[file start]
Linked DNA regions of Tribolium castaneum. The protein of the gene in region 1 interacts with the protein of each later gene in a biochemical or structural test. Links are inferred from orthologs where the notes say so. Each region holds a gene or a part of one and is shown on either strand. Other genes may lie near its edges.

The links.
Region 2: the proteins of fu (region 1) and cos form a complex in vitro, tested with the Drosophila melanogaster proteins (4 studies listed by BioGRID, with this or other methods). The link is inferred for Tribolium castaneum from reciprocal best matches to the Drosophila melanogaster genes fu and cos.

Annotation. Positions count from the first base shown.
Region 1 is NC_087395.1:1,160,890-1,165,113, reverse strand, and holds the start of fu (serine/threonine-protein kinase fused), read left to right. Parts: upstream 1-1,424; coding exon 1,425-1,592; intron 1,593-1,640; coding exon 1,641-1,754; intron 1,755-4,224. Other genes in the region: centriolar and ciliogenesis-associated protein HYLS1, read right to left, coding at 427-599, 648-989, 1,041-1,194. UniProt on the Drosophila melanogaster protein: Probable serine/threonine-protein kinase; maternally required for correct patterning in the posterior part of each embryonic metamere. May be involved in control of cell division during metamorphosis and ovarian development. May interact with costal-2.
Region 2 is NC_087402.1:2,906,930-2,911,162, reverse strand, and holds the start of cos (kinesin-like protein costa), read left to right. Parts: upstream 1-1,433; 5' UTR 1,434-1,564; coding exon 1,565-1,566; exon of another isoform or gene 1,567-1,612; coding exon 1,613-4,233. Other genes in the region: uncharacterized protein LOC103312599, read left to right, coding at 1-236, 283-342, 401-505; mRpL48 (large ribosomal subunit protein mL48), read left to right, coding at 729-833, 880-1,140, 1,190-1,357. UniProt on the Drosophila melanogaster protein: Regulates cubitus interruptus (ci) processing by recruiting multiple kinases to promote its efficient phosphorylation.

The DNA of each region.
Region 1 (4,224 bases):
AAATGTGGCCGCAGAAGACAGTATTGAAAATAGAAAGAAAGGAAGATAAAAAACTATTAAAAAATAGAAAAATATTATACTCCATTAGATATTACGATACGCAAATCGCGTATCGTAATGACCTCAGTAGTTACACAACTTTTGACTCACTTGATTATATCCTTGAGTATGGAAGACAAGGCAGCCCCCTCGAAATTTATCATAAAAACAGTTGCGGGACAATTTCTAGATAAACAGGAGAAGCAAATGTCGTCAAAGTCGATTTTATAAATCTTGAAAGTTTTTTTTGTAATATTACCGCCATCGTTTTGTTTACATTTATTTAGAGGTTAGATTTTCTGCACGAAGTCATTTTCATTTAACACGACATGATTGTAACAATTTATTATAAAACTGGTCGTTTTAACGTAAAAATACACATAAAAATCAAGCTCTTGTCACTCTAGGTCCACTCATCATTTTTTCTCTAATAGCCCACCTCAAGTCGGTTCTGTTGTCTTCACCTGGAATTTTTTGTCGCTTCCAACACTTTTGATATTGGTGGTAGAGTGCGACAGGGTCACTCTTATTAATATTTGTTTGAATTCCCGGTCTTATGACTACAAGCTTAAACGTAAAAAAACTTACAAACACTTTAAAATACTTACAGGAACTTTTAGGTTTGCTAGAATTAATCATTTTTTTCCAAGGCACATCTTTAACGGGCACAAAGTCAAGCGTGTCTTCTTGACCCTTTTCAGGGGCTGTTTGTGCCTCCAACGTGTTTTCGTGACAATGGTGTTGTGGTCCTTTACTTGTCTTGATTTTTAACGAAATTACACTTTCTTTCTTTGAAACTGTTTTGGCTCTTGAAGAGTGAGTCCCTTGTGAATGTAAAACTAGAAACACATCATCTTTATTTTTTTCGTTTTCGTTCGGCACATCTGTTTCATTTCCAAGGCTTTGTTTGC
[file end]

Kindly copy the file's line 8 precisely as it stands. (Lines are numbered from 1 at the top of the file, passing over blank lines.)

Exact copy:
Region 1 (4,224 bases):